being awed

[Between impatient check-ins with the news (for many of us), I hope that this perspective adds a counterpoint to your day]:

I’ve been referred to as odd before. Nowadays I prefer to refer to myself as “awed.” I want awe to be the greatest ongoing relationship in my life. I want to move through my days floored by the magnificence and generosity of my Creator. The breaking of a day, the silence between words, the light emanating from a real conversation, and kindness, truth, love, and the apparently random hand of grace: I want to remain gobsmacked by all of it. Rendered speechless by wonder, I await the next unfolding.

Peace, friends. Be awed today.

  • Richard Wagamese, Embers

justifying brutalities

[SSU staff and faculty chose this book to read together this term – a powerful and painful exposition. Here’s a taste:]

As a means of assigning value to entire swaths of humankind, caste guides each of us often beyond the reaches of our awareness. It embeds into our bones an unconscious ranking of human characteristics and sets forth the rules, expectations, and stereotypes that have been used to justify brutalities against entire groups within our species. In the American caste system, the signal of rank is what we call race, the division of humans on the basis of their appearance. In America, race is the primary tool and the visible decoy, the front man, for caste.

Race does the heavy lifting for a caste system that demands a means of human division. If we have been trained to see humans in the language of race, then caste is the underlying grammar that we encode as children, as when learning our mother tongue.

  • Isabel Wilkerson, Caste: The Origins of Our Discontents

a capricious little beast

[Here’s a poem by an alumna that speaks to a theme that has seemed very important lately]:

Wait

it’s morning now
I sit down
settle in
light a candle,
and wait

a friend comes to greet me
and I pour out my questions
like hot water over tea leaves
and together,
we wait

other writers guide us
from this poem to that one
a quote here, some words there
all these paradoxes rise and fall
like our ribs as we breathe,
and we wait

only if you are patient
with your questions
only when you cease
the frantic quest
for some certainty
that will cement your faith

only as you wait
still as the oak for her lark
to come home again
to nest in her branches

wait here, just wait
wait with the questions,
sit down and wait

and maybe, maybe you will find
it’s not the answers that you seek
but the questions themselves
the only way you know how to live

and maybe, maybe you will see
that even without the answers
you can go on

accepting as a gift
each moment of grace
accepting as a gift
each mystery and absurdity
accepting as a gift
all the joy and all the frustration

of understanding you will never stop asking
and understanding you will never know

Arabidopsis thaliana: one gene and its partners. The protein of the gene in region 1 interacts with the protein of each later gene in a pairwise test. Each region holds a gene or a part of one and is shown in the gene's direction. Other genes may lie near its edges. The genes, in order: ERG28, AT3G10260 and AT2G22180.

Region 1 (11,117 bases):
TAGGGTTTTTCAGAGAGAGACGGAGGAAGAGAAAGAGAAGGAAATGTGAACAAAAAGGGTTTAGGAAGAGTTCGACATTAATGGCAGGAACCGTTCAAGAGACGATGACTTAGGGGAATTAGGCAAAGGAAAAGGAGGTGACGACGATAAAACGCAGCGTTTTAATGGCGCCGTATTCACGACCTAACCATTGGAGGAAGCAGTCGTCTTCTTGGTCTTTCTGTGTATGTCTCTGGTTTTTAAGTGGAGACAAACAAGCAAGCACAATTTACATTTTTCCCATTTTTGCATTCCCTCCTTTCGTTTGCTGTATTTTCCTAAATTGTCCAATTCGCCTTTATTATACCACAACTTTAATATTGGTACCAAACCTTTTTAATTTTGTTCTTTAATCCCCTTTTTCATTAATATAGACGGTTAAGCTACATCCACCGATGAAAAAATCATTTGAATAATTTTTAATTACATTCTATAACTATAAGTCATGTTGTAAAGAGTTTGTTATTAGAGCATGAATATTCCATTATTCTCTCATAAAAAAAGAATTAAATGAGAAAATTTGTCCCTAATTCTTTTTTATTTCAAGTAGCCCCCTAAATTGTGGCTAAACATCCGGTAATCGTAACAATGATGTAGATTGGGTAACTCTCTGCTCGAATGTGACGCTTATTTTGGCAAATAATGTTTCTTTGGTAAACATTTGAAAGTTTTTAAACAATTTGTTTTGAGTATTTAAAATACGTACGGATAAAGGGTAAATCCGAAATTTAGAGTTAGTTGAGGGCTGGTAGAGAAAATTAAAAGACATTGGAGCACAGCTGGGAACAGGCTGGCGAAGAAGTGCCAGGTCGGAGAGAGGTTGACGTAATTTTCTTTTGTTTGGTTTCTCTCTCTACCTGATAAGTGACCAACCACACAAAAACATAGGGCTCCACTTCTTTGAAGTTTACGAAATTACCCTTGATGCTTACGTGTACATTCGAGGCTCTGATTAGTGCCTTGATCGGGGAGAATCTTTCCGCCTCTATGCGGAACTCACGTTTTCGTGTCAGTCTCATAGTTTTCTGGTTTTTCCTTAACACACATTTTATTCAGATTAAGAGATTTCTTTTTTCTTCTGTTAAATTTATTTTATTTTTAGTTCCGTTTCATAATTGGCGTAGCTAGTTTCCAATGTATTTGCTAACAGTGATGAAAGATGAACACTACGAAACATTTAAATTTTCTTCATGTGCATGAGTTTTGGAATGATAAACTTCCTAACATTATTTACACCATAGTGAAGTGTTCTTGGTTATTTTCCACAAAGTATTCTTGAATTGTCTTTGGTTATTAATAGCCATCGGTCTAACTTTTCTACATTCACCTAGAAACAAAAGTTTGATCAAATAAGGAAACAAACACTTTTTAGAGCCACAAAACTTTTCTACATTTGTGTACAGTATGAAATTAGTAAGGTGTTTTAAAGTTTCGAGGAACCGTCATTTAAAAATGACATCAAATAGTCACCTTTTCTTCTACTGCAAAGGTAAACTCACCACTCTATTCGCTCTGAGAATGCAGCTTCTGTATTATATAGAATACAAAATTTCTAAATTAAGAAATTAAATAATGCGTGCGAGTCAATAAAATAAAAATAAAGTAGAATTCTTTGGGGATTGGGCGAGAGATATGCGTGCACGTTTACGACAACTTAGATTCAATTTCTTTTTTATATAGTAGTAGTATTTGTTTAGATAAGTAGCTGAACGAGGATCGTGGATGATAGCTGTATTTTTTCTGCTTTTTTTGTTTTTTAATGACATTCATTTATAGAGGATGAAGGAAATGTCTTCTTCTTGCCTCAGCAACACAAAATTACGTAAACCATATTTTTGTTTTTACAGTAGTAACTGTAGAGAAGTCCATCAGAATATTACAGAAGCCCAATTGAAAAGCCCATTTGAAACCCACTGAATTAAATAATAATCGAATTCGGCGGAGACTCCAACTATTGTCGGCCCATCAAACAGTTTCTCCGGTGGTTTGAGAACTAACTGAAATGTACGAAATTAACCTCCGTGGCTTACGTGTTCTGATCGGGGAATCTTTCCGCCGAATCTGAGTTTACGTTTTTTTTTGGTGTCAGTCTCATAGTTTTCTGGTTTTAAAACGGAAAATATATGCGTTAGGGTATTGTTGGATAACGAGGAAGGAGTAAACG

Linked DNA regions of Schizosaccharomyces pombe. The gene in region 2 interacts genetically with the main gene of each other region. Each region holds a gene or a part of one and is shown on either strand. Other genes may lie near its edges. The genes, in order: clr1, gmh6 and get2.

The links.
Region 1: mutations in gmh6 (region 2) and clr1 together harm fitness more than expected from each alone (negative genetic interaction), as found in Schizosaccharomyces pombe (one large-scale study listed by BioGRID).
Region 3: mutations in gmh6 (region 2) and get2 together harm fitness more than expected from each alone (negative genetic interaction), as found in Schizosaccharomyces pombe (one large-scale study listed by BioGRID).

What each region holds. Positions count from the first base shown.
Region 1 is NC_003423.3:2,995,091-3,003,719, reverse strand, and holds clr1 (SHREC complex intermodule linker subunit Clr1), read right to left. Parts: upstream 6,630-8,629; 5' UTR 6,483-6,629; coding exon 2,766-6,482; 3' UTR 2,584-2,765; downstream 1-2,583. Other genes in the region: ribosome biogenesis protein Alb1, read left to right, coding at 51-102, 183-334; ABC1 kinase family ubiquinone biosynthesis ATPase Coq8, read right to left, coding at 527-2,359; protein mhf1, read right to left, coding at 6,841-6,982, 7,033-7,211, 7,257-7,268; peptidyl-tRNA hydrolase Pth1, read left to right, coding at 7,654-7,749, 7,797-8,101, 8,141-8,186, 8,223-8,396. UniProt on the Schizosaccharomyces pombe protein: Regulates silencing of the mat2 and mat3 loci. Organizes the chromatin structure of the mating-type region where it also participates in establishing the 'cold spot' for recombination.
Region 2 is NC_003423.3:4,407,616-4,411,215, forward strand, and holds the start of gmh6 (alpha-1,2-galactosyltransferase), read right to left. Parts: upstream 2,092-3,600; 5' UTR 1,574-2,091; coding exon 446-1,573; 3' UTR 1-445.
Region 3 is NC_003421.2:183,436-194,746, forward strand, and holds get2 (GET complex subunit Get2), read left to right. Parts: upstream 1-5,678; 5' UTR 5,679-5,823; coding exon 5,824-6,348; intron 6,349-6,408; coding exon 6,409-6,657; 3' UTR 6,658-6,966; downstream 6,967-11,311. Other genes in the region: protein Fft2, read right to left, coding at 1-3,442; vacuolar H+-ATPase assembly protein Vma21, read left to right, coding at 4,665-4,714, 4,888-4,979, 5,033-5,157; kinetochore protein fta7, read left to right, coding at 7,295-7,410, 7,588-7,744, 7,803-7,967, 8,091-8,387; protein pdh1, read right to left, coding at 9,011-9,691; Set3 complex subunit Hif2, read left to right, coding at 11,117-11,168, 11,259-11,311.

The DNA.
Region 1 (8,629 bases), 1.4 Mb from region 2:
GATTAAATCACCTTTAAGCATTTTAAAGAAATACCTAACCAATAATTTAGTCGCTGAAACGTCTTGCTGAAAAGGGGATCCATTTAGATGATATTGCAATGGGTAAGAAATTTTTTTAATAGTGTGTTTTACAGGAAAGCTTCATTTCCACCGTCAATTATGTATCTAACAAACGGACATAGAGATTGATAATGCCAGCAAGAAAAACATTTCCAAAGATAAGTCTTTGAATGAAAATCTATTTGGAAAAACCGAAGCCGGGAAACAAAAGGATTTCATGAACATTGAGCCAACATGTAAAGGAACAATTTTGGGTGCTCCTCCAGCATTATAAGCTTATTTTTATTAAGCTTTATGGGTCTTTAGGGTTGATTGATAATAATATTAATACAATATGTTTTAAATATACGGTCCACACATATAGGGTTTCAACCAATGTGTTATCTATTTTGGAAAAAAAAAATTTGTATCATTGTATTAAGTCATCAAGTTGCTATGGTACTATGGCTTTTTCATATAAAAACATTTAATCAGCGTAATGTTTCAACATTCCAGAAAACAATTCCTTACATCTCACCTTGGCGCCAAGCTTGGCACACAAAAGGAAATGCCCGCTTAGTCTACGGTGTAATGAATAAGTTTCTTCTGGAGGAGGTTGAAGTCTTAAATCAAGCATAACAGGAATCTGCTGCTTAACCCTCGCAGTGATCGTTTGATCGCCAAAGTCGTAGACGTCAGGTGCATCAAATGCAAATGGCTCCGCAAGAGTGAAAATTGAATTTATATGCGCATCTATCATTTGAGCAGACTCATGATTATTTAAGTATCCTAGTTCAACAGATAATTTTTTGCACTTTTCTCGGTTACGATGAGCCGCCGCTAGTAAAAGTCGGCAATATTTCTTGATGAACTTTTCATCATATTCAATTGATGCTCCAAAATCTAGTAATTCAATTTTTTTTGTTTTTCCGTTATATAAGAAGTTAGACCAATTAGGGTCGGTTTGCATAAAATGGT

and understanding it’s okay to let go

you do not need what once you sought
that capricious little beast, certainty

  • Ash

quotes from RBG

[As we mourn the loss and celebrate the life of a woman who committed herself to lasting and respectful change, here are a few quotes]:

“Women will have achieved true equality when men share with them the responsibility of bringing up the next generation.”

“So often in life, things that you regard as an impediment turn out to be great, good fortune.”

“I’m a very strong believer in listening and learning from others.”

“Reacting in anger or annoyance will not advance one’s ability to persuade.”

“I would like to be remembered as someone who used whatever talent she had to do her work to the very best of her ability.”

  • Ruth Bader Ginsburg (1933-2020)

parker palmer on the death of RBG

Last night I heard the sad news: Ruth Bader Ginsburg—aka The Notorious R.B.G.—had died.

The first movement of my heart was shock and grief at the loss of a truly great human being. She fought the good fight for basic human rights for all, and was loved by people ranging from Antonin Scalia to Black rap artists. But my grief was quickly replaced by political calculations that drowned out my instinctive human response.

Then a voice rose up saying, “No! Stop. Return to the first movement of your heart and feel the deep humanity of this moment. There will be time for politics, but the seeds of salvation are found in allowing yourself to be purely human at a time when that’s what matters most. Allow your heart to break, and it will break open, not apart. If you don’t, you’ll become part of the problem.”

Now, twelve hours later, I’m grateful for that voice. The collapse of respect—even respect for death—is one of the underlying illnesses of American culture. Yes, the nearly 200,000 American deaths from COVID-19 have political implications. But first and foremost, each of them is a human loss, deeply and forever felt by family members and friends. That truth must come first, before we turn to the politics, or we will have lost all that truly matters, all chance of crafting a politics worthy of the human spirit.